On reaching Fairy Castle for the second time, the fog had not lifted so I didn’t even stop to look around me. I ran down familiar paths and soon hit the road where a lot of mountain bikers and hikers were started their ascent. I was flying down this path so to all of these people I am sure I looked pretty serious but little did they know what had happened in the past hour. The downhill, as always, was a lot of fun. One thing that was worrying me this whole time is that Martin would get back before me but I think I was just imagining I was a lot further away than I actually was. I got back to the carpark where we started about 10:30am.
Once I got back on track and got over my anger towards poor Steven, I thought it was actually quite a good run to do and it meant I wasn’t waiting for too long on Martin to finish cycling. The issue just lay in the fact that it wasn’t what I set out to do. If I went back there I would probably do something similar again because I know I can.
At the carpark, there was a coffee shop, which was part of a bike repair shop. I grabbed a jacket from the car and ordered a coffee. I won’t go into a lot more detail here but the first coffee I had looked off but it was because the milk was frozen. It took a while but I eventually got a black coffee and slice of carrot cake – the perfect post-run breakfast! I chatted to some others who were sitting at the picnic tables and Martin arrived about 45 minutes later.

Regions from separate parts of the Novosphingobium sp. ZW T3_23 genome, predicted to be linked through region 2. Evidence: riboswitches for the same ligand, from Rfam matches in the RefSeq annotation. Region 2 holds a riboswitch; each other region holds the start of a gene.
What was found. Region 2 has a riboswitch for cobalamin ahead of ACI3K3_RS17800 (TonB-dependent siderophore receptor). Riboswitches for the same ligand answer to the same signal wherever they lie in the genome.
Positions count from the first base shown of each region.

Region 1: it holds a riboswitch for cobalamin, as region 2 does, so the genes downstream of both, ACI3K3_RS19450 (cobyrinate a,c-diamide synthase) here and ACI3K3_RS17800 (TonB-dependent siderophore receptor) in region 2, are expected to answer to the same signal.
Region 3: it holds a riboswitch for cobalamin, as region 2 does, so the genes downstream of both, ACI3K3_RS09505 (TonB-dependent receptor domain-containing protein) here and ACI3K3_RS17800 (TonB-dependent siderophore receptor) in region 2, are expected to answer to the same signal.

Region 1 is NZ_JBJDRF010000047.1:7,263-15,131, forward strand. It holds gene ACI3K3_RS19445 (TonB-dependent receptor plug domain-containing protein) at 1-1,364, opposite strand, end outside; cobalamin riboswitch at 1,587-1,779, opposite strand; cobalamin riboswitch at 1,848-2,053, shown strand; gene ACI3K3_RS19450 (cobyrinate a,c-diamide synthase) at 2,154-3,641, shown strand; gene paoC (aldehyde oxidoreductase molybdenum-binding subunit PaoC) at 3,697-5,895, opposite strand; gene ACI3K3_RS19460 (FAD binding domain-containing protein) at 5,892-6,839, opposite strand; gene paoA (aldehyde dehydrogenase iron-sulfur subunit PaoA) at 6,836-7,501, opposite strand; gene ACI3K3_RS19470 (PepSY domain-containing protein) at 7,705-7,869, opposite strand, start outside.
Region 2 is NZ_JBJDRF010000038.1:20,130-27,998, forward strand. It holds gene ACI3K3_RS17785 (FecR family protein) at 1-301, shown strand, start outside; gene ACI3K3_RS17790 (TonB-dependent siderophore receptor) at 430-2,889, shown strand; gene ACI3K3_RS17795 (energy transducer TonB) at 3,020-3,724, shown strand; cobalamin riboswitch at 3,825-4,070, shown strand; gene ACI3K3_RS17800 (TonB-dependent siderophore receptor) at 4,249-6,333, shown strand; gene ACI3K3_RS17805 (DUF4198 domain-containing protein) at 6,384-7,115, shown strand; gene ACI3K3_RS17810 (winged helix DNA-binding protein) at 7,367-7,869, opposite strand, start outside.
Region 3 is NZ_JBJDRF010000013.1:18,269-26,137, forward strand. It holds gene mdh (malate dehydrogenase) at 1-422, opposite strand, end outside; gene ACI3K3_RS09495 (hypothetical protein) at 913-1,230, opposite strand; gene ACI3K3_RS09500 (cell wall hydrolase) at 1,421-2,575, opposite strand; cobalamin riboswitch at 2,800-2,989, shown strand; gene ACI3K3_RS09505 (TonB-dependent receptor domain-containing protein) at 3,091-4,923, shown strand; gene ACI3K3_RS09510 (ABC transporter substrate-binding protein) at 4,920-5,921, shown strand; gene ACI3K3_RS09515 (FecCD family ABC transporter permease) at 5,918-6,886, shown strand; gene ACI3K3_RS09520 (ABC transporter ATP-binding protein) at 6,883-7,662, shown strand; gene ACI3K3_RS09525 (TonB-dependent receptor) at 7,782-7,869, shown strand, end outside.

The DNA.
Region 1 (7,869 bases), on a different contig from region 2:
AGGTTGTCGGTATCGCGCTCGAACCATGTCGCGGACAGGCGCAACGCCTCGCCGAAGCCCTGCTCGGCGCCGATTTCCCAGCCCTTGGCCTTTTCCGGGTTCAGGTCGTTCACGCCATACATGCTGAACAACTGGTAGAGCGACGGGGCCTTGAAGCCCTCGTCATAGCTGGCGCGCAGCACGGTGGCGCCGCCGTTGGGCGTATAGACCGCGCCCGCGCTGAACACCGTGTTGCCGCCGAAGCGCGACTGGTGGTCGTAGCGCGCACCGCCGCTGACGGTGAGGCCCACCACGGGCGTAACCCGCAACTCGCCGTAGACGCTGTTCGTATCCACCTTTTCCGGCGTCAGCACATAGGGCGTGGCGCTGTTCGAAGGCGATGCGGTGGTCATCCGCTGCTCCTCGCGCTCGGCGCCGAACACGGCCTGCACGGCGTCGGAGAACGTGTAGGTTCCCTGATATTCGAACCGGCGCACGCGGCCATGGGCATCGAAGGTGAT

Instead of running the 6km loop that my hiking guide book has mapped out, I ended up running nearly 14km. I am pleased with myself that my current level of fitness means I can “detour” and despite being annoyed that I did end up so far away from the start, I kept myself composed and worked out how to get back. There is likely to be a nicer loop around that area that is still a reasonable distance so no doubt if I go back I will do something similar. I learnt a couple of things: other trail runners are usually very helpful and mean well even if they do accidentally direct you to the wrong place, always bring a snack, and if you get lost don’t panic!
This run really marks the beginning of my trail running journey in Ireland. I ran a couple of trail races when I lived in England, including one really fun off-road hilly race in Dartmoor where I think I was nearly the last person to cross the finish line, but it hasn’t been a regular thing. I have some big plans in mind so will be getting out to the Dublin and Wicklow Mountains a lot more often to train on the hills and strengthen myself up! I hope to write more about it as I go because trail running seems to lead to a lot of interesting stories, people and places!
Thank you for reading,